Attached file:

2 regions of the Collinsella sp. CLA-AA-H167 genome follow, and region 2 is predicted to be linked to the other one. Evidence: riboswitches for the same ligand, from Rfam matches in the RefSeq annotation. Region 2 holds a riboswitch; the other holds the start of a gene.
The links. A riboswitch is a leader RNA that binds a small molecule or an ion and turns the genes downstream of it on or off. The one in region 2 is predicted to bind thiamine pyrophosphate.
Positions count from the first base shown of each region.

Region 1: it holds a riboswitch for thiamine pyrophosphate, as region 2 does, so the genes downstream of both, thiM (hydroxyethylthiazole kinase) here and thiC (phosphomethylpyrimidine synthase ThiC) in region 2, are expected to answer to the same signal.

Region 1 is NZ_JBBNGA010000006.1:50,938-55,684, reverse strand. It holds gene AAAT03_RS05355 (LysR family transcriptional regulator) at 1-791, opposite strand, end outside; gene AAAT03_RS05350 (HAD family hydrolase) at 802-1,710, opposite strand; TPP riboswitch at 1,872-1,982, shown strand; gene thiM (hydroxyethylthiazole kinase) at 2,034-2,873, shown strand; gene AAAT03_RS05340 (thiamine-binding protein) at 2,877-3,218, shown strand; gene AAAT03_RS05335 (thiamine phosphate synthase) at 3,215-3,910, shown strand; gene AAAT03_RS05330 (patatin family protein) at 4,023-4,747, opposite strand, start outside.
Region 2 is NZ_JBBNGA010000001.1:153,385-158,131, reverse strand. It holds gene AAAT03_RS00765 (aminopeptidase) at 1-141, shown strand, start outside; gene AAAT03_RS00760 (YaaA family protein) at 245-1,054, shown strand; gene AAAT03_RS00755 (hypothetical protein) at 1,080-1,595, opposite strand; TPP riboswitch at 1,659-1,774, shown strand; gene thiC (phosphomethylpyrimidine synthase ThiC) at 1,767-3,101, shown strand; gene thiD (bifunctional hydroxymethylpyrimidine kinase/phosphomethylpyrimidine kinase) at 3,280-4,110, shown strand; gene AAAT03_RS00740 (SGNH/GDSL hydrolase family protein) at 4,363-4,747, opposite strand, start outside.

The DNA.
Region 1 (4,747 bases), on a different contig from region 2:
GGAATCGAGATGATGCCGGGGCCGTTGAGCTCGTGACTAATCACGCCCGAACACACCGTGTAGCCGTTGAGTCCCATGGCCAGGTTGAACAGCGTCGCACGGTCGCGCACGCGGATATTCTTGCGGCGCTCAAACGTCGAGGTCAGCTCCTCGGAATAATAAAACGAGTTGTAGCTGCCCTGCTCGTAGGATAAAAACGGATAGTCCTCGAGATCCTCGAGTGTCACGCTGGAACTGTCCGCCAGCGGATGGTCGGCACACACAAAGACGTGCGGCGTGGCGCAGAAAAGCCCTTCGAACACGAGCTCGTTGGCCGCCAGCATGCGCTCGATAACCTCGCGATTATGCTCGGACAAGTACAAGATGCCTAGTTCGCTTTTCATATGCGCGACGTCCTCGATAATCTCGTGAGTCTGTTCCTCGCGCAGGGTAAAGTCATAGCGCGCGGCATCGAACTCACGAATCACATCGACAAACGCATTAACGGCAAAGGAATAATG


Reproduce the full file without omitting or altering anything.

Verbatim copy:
2 regions of the Collinsella sp. CLA-AA-H167 genome follow, and region 2 is predicted to be linked to the other one. Evidence: riboswitches for the same ligand, from Rfam matches in the RefSeq annotation. Region 2 holds a riboswitch; the other holds the start of a gene.
The links. A riboswitch is a leader RNA that binds a small molecule or an ion and turns the genes downstream of it on or off. The one in region 2 is predicted to bind thiamine pyrophosphate.
Positions count from the first base shown of each region.

Region 1: it holds a riboswitch for thiamine pyrophosphate, as region 2 does, so the genes downstream of both, thiM (hydroxyethylthiazole kinase) here and thiC (phosphomethylpyrimidine synthase ThiC) in region 2, are expected to answer to the same signal.

Region 1 is NZ_JBBNGA010000006.1:50,938-55,684, reverse strand. It holds gene AAAT03_RS05355 (LysR family transcriptional regulator) at 1-791, opposite strand, end outside; gene AAAT03_RS05350 (HAD family hydrolase) at 802-1,710, opposite strand; TPP riboswitch at 1,872-1,982, shown strand; gene thiM (hydroxyethylthiazole kinase) at 2,034-2,873, shown strand; gene AAAT03_RS05340 (thiamine-binding protein) at 2,877-3,218, shown strand; gene AAAT03_RS05335 (thiamine phosphate synthase) at 3,215-3,910, shown strand; gene AAAT03_RS05330 (patatin family protein) at 4,023-4,747, opposite strand, start outside.
Region 2 is NZ_JBBNGA010000001.1:153,385-158,131, reverse strand. It holds gene AAAT03_RS00765 (aminopeptidase) at 1-141, shown strand, start outside; gene AAAT03_RS00760 (YaaA family protein) at 245-1,054, shown strand; gene AAAT03_RS00755 (hypothetical protein) at 1,080-1,595, opposite strand; TPP riboswitch at 1,659-1,774, shown strand; gene thiC (phosphomethylpyrimidine synthase ThiC) at 1,767-3,101, shown strand; gene thiD (bifunctional hydroxymethylpyrimidine kinase/phosphomethylpyrimidine kinase) at 3,280-4,110, shown strand; gene AAAT03_RS00740 (SGNH/GDSL hydrolase family protein) at 4,363-4,747, opposite strand, start outside.

The DNA.
Region 1 (4,747 bases), on a different contig from region 2:
GGAATCGAGATGATGCCGGGGCCGTTGAGCTCGTGACTAATCACGCCCGAACACACCGTGTAGCCGTTGAGTCCCATGGCCAGGTTGAACAGCGTCGCACGGTCGCGCACGCGGATATTCTTGCGGCGCTCAAACGTCGAGGTCAGCTCCTCGGAATAATAAAACGAGTTGTAGCTGCCCTGCTCGTAGGATAAAAACGGATAGTCCTCGAGATCCTCGAGTGTCACGCTGGAACTGTCCGCCAGCGGATGGTCGGCACACACAAAGACGTGCGGCGTGGCGCAGAAAAGCCCTTCGAACACGAGCTCGTTGGCCGCCAGCATGCGCTCGATAACCTCGCGATTATGCTCGGACAAGTACAAGATGCCTAGTTCGCTTTTCATATGCGCGACGTCCTCGATAATCTCGTGAGTCTGTTCCTCGCGCAGGGTAAAGTCATAGCGCGCGGCATCGAACTCACGAATCACATCGACAAACGCATTAACGGCAAAGGAATAATG